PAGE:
Join Kevin Kelly for an in-depth discussion in this video Using Twitter as a class "backchannel" during lectures, part of Social Media in the Classroom.
- A common objection to use devices and social media in the classroom is that students can get distracted. We all face what's called selective attention, in our students, and even in ourselves. While it's true students can get distracted, it's less likely if you give them specific learning tasks to complete. I'll give you an example. At a recent conference, the keynote speaker encouraged all of us to use Twitter to ask each other questions and share our own ideas about the topics. The kicker is the speaker asked us to do this during the presentation itself.
This is called a backchannel, which Edutopia author Beth Holland defines as "a digital conversation that runs concurrently "with a face-to-face activity." We used mobile devices and a social media backchannel to make that conference keynote presentation more meaningful. In the same way, we can ask our students to use a backchannel to make our lectures more meaningful. Backchannels may be more useful for larger classes, but there's no reason why a smaller class wouldn't benefit just as much.
Some of the benefits include increased participation, students who wouldn't normally speak up, and students who work at a different pace, benefit from a backchannel. The classtime is multiplied, students all tweet responses at the same time rather then waiting for one student to finish speaking. Let's look at how to set up a backchannel. First, discuss the idea of backchannels with your students. Let them know that the use of Twitter is meant to support their learning. If you're going to use Twitter, provide a course hashtag to make it easy to display the tweets.
Classroom backchannel veteran Professor Monica Rankin, from University of Texas Dallas, uses a weekly tag, such as #H1302w08. The first part is the course, History 1302, the second is the week, Week Eight. You might consider doing something similar so students can search for comments from a specific week. For example, #Biol2A, for Biology 2A.
Encourage students to use additional hashtags for important concepts, that way they can filter the results even further to find what they need to study. If you want your class discussion to be private or secure, you can use TodaysMeet instead of Twitter. It's more simple than Twitter, but students don't need email addresses or accounts. You can create a separate room for each lecture topic and share the shortened link with your class. Here's what a room in TodaysMeet looks like. When students visit the URL with their device, they're asked to enter a nickname, then they can start posting comments.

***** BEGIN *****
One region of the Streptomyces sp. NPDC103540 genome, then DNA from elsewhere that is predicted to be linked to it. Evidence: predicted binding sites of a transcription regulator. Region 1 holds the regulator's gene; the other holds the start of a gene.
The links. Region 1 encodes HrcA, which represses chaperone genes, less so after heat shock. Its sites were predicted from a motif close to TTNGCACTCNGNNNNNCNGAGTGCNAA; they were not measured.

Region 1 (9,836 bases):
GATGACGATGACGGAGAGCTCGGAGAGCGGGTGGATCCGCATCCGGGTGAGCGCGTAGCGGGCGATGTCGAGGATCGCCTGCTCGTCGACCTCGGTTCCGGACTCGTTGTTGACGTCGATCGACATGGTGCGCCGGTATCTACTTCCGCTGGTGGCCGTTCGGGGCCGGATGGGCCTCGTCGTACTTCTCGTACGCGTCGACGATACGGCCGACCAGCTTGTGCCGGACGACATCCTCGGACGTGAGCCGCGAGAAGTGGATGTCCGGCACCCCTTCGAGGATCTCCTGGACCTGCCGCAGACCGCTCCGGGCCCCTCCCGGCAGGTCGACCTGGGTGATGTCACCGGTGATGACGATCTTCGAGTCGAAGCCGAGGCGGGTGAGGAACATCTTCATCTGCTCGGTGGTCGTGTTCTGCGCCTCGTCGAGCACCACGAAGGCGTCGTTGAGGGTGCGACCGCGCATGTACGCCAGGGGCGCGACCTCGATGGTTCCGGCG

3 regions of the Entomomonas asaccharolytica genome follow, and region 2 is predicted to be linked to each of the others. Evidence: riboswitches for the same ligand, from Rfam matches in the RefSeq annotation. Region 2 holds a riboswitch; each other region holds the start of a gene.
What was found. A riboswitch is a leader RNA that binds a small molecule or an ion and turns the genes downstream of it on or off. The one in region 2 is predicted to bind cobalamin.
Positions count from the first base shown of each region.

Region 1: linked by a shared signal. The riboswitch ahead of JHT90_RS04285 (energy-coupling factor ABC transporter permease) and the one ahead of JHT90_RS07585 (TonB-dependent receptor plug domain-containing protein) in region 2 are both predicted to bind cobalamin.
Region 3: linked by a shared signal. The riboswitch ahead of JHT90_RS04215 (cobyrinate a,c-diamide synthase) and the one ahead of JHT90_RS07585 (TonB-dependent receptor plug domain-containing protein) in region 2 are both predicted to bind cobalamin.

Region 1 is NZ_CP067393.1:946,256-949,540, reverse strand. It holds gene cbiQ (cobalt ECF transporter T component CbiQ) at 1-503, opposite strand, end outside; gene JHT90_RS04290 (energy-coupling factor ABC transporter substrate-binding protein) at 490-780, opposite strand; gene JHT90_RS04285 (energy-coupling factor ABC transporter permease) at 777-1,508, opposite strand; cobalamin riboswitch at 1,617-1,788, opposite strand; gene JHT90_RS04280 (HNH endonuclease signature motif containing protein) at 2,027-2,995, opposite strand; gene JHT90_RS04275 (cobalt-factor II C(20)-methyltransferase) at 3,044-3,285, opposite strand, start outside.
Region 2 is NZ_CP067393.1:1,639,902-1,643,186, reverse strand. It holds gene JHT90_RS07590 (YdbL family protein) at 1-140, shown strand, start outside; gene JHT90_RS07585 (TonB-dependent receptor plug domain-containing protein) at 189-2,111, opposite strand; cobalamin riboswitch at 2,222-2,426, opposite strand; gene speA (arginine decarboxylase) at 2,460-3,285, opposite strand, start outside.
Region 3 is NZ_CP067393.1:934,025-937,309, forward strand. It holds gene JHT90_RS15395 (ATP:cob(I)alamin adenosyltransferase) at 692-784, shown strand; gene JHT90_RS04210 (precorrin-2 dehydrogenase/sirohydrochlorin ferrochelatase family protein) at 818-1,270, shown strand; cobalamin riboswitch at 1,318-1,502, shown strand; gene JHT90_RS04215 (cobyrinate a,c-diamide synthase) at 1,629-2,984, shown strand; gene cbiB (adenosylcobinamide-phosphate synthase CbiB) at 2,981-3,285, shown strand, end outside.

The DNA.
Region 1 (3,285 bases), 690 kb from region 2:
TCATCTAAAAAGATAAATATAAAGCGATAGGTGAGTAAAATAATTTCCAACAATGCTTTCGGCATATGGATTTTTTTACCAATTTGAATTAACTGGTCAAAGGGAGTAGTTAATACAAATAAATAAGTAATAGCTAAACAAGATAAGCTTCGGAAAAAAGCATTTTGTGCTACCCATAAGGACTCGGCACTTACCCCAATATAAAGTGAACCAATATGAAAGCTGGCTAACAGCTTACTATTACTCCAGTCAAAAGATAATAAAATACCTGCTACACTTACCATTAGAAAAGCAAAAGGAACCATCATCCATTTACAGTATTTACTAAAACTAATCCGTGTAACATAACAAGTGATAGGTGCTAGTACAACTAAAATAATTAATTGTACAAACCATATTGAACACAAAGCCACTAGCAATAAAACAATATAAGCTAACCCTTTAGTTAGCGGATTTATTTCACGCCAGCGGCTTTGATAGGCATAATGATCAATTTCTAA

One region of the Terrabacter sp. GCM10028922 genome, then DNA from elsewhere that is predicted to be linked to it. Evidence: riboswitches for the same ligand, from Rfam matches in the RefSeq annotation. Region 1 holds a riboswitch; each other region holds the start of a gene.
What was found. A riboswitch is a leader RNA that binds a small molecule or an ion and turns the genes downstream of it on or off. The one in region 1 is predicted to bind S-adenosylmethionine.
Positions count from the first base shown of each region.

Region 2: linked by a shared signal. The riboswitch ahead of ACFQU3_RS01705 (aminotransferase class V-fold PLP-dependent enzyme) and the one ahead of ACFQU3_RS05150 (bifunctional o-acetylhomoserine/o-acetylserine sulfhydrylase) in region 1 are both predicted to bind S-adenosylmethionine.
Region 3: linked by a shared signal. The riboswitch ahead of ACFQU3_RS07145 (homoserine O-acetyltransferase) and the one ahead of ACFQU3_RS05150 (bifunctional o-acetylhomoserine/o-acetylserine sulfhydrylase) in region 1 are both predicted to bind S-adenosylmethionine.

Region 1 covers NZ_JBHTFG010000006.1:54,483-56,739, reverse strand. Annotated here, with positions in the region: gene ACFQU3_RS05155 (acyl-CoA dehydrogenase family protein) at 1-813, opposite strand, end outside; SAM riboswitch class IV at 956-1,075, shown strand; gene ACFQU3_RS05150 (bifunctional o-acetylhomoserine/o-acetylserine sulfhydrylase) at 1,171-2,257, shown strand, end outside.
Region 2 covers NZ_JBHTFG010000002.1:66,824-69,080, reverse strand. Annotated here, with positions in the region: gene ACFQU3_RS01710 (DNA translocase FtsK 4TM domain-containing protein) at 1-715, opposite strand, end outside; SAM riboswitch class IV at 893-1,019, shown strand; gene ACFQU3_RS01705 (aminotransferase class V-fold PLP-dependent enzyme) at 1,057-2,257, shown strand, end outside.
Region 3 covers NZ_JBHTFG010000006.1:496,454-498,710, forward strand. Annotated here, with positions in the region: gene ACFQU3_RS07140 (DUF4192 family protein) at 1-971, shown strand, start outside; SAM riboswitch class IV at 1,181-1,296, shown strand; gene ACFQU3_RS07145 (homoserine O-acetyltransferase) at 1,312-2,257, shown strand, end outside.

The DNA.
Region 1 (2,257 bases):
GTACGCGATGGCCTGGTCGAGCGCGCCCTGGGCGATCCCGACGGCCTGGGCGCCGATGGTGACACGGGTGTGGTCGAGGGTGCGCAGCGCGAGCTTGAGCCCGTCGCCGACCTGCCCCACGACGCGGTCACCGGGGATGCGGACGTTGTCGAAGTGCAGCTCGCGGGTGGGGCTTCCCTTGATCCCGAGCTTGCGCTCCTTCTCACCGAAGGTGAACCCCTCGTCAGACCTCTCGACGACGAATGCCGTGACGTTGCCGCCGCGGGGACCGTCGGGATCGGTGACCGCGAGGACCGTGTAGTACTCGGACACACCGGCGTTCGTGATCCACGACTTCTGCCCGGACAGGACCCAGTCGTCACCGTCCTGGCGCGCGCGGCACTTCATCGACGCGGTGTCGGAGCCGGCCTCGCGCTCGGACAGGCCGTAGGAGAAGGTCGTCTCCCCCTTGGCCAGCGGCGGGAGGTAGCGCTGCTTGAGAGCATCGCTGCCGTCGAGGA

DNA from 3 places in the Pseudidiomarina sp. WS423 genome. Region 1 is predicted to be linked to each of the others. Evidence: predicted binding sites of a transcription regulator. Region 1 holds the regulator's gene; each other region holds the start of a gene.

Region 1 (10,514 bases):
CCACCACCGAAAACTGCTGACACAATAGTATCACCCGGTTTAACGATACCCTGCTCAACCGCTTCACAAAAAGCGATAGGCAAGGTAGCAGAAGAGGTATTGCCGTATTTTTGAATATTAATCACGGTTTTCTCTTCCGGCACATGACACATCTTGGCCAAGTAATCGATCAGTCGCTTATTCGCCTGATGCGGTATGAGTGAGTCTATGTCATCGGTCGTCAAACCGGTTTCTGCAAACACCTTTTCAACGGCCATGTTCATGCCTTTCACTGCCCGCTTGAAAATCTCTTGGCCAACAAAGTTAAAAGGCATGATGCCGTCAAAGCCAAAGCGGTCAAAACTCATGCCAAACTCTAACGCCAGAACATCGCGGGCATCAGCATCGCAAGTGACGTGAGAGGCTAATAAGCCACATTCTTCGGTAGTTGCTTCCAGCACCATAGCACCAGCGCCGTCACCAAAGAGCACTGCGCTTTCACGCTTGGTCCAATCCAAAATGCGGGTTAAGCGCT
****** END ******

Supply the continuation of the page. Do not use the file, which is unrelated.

Later in this chapter, I'll show you how to set up a room and share the shortened URL with your students. It's a good idea to provide opportunities for both structured and unstructured backchannel comments. To solicit structured comments, provide specific prompts for individuals or small groups. For example, if you wanna catalog student attitudes, ask them, "What is your initial reaction?" If you want them to look at different viewpoints, ask them to play devil's advocate.
If you want them to make connections, ask them how the concept connects to a discussion from a previous class. To solicit unstructured comments, encourage students to ask questions or submit reactions during a lecture or presentation. Here you can see Instructor Gobnet is asking students to make a connection between the concept of her lecture and what was discussed previously about rivers. Think about when and how you want to display the backchannel to your class. For structured prompts in between mini lectures, display a browser window with their comments as students submit their ideas.
You can use Twitter and search for your class hashtag to show only those tweets, or filter even further with the class hashtag and hashtag for a prompt or lecture topic. TweetDeck is a Twitter tool for tracking and organizing engagement. You can add columns for different searches, again, based on the hashtags for your course, and more. Take the time to talk to students as the backchannel progresses. Some students may finish earlier than others, so you can ask them individually to elaborate on what they wrote.
Last, be sure to recognize certain contributions. Ask everyone for their attention, then highlight a specific tweet on your screen as you explain why it's a good question or comment. You can also use Twitter's favorite function to mark the questions and comments you think are worth noting. Here I'll click the star, favorite. This makes it easy for students to find later, when they search through the comments. I've created an exercise file for this video sharing some good resources related to using social media backchannels.
Teachers in both K-12 and Higher Ed environments can use these resources. I've provided books, articles and blog posts, and tools you can use to implement this in your class. Before you review the next video, take a minute to share how you might use a backchannel for your class, by using our Twitter hashtag, #lyndasocialclassroom, and #backchannel.
- Moving from social networking to "social netlearning"
- Balancing social media with in-class activities
- Creating social media guidelines
- Using Twitter for polls
- Using Facebook for student-generated test questions
- Connecting to real-world scenarios and people
- Using ReadWriteThink and Facebook to construct timelines
- Using Flickr and YouTube to collect student fieldwork
- Showcasing student work in online portfolios